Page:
Thursday 20 October 2011

Chaos and Confusion ...

at Kingsthorpe

Kingsthorpe is in Spolhoe Hundred, 2 miles north of Northampton. It had, in 1831, a population of 1344. There is a town hall in the village for the meeting of the trustees of the manor, which is a royal demesne, held in trust for the benefit of the townsmen; there are also a dissenting meeting-house, and some trifling remains of a former hospital or almshouse, incorporated in the walls of cottages of later erection. There are considerable stone-quarries, extensive lime-works, and a brick-kiln in the parish, in which a considerable number of labourers are employed. The church is spacious, partly of Norman character, partly in the later styles; it consists of a nave, north and south aisles with chapels, and a lofty western tower and spire.
Thus was the Northampton village described in 1839. But what of Kingsthorpe today?

Apart from being the birthplace of the late Joan Hickson ...
... arguably the best of the many manifestations of Miss Marple, the unsuspecting reader might revel in the ... 
... idyllic Norman Church ...
... and quaint cottages clustered round the village green.

But today, in the real world, the main roads will look like this! 
Whereas, except at peak times, the junction should look like this.
Alan, our Northampton correspondent writes:- 

Over the last forty or so years there has been a great amount of development on the north side of Northampton including a large number of houses, a large industrial estate and a university campus. Any traffic wishing to go to or from the west or Northampton town centre in the south has to pass through one short section of road in Kingsthorpe. There is no viable diversionary route despite there being a nearby parallel area of derelict railway land on which a relief road could have been built or perhaps something even more exciting such as a misguided busway or an urban light rapid transit system. [That's what we used to call a tram: management speak golden rule, never use one short word if three or four longer ones are available.] Result; significant traffic congestion at busy times.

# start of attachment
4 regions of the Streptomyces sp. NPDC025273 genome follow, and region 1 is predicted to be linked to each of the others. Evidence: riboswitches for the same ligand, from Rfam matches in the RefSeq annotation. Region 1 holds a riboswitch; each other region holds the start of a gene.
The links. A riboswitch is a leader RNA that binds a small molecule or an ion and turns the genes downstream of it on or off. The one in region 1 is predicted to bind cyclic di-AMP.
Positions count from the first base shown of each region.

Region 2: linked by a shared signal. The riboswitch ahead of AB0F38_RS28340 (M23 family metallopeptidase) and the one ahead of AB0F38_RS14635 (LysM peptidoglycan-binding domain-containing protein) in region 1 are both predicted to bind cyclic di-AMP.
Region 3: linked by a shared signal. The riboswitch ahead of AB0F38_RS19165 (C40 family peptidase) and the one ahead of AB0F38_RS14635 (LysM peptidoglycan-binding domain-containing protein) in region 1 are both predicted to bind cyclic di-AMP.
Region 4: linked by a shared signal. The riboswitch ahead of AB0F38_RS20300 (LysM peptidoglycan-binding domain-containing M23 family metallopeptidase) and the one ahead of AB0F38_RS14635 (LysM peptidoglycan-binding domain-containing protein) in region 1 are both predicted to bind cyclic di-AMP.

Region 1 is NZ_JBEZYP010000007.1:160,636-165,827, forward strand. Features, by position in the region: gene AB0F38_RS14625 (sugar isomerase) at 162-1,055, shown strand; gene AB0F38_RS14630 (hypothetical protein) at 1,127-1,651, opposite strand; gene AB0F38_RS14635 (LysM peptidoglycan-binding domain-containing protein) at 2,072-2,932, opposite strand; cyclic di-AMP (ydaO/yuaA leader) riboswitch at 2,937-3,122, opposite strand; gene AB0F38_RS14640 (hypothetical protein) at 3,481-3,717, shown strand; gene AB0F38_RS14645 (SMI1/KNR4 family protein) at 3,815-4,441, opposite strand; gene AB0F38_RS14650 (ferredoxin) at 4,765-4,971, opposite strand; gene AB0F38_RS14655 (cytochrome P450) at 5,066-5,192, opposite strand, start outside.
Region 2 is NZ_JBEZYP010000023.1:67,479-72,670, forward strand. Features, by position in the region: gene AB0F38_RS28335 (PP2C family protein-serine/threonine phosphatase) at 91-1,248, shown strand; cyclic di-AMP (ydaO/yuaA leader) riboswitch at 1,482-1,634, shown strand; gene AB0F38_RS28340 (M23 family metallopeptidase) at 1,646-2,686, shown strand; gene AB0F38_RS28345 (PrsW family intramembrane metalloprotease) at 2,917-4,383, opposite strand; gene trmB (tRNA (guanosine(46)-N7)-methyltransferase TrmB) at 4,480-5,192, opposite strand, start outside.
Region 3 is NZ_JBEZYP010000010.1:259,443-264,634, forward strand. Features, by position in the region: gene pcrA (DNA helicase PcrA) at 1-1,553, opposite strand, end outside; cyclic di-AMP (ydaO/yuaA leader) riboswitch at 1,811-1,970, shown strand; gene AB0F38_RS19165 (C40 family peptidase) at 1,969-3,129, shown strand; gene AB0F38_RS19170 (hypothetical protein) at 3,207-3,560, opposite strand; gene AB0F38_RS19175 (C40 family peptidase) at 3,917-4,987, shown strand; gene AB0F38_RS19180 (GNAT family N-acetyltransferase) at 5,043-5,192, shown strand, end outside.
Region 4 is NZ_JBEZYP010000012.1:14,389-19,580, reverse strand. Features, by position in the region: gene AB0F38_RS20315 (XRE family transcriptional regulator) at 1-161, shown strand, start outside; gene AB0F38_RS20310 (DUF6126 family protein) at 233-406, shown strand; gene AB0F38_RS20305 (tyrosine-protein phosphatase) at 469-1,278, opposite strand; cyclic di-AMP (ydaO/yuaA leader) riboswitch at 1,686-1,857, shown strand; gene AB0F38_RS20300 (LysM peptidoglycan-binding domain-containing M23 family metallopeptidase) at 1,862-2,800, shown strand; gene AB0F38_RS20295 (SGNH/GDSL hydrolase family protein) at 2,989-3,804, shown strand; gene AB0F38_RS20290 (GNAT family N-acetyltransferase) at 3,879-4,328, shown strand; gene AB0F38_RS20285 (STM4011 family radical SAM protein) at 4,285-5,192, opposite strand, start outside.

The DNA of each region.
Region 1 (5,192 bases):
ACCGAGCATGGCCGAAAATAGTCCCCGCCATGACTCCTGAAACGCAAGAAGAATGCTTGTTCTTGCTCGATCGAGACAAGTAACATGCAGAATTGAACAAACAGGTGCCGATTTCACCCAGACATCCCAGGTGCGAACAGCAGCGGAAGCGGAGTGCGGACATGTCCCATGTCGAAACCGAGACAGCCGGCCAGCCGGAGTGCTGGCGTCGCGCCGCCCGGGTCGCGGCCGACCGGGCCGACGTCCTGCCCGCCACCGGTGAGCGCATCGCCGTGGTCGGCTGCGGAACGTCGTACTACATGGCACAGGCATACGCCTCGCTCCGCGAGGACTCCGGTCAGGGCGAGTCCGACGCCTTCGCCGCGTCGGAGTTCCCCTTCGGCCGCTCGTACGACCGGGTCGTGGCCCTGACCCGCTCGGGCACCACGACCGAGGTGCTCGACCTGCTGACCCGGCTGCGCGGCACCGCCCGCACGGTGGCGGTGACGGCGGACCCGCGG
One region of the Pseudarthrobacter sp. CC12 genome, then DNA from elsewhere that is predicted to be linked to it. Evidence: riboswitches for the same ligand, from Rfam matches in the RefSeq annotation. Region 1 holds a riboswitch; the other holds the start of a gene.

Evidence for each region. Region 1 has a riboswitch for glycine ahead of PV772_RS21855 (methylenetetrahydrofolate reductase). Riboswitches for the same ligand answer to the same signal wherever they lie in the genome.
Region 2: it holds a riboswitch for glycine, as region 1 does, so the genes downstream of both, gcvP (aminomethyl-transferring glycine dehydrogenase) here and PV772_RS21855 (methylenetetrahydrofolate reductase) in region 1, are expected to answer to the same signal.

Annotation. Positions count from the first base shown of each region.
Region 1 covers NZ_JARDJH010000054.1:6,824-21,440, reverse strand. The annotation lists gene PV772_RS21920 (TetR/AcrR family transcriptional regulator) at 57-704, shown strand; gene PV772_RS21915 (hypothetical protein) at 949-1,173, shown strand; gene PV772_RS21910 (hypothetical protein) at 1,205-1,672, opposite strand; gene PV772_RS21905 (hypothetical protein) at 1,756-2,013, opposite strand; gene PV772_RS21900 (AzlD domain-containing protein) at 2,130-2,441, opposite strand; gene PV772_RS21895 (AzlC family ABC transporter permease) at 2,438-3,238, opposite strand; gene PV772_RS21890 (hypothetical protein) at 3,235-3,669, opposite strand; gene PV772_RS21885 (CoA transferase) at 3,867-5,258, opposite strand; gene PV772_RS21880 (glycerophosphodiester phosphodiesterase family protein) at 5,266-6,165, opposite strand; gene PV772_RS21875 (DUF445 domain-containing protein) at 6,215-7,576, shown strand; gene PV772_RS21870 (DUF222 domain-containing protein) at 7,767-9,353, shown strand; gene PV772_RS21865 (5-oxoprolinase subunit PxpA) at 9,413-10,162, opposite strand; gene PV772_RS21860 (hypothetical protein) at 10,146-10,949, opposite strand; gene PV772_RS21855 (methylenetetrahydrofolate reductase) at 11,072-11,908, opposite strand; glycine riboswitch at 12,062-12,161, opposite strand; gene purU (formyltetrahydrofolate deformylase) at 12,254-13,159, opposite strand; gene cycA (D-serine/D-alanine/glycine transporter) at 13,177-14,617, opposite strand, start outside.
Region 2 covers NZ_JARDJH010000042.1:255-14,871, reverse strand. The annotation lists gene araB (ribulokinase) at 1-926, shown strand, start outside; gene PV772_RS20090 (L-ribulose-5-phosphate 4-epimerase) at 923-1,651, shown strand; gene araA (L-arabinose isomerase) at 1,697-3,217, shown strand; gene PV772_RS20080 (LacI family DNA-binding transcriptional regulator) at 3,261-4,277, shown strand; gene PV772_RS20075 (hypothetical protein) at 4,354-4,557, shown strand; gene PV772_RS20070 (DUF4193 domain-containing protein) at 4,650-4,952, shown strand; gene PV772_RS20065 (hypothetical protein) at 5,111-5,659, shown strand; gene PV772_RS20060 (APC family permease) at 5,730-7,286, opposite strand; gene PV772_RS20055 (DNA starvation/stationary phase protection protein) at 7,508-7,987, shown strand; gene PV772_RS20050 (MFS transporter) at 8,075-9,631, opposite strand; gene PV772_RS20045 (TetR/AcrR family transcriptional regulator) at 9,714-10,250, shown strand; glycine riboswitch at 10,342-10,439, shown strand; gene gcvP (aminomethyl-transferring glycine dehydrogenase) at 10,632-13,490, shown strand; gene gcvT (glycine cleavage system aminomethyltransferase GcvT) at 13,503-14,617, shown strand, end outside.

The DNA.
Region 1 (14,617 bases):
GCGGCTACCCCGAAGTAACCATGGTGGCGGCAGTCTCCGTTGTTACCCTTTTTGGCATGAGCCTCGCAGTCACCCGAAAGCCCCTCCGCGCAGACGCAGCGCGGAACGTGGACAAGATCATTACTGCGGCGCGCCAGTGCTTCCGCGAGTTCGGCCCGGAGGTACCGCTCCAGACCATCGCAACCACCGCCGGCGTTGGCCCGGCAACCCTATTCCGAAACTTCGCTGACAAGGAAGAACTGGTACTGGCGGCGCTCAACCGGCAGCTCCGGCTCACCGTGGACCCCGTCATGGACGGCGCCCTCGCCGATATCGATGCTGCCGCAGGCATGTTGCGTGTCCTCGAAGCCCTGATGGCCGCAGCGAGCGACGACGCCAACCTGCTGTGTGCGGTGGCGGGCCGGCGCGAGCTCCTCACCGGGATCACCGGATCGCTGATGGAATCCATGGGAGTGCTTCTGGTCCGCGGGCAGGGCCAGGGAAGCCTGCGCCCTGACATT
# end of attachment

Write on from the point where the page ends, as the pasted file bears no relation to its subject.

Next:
May Gurney ...
... the nice girl who looks after the roads in Northamptonshire and also, once a month, organises the tea and biscuits for the council's Libraries, Public Baths and Cemeteries sub-committee (?) has decided that she is going to "improve" this piece of road.
May does not hurry so she is taking six months until Christmas to do the job. Result really really awful traffic congestion at all times.

Stagecoach service X7 provides a useful link for anyone using public transport to travel between Northampton, the East Midlands and the whole of North and Eastern England. It normally takes 80 minutes to travel from Greyfriars Bus Station in Northampton to St. Margaret's Bus Station in Leicester ...
... so three buses were needed to provide an hourly frequency. However such have been the delays caused by May digging up the road that a revised timetable starts on Sunday October 16th. The journey time is now 100 minutes
with between 18 and 23 minutes allowed for the two miles from Northampton Bus Station to Kingsthorpe Shopping Centre and an extra bus is needed. Higher costs? Unviable service? Timetable cuts? Eventual withdrawal of service?

The road works also delay First Northampton local services 4 and 4A.
The Firstbus dinosaur is a large slow moving beast but the message from the tail in Northampton to the brain in Chelmsford is on its way and First has excelled itself and put a man with a clip board in the bus station! But only for three of the six days a week that there is a problem!

fbb comments: Who would run a bus service under these conditions? Of course, road improvements are needed and they will often (always?) cause disruption. But with no long term transport policy in GB, the negative consequences of a lack of planning, a lack of forethought and a lack of money may have potentially destructive results in the longer term.

Do we, as a nation, want to live with every increasing congestion or do we actually want to encourage public transport? Of course, we can all be guilty of wanting to do something as long as it's the other chap who changes, not us.

Next blog : due Friday October 21st  

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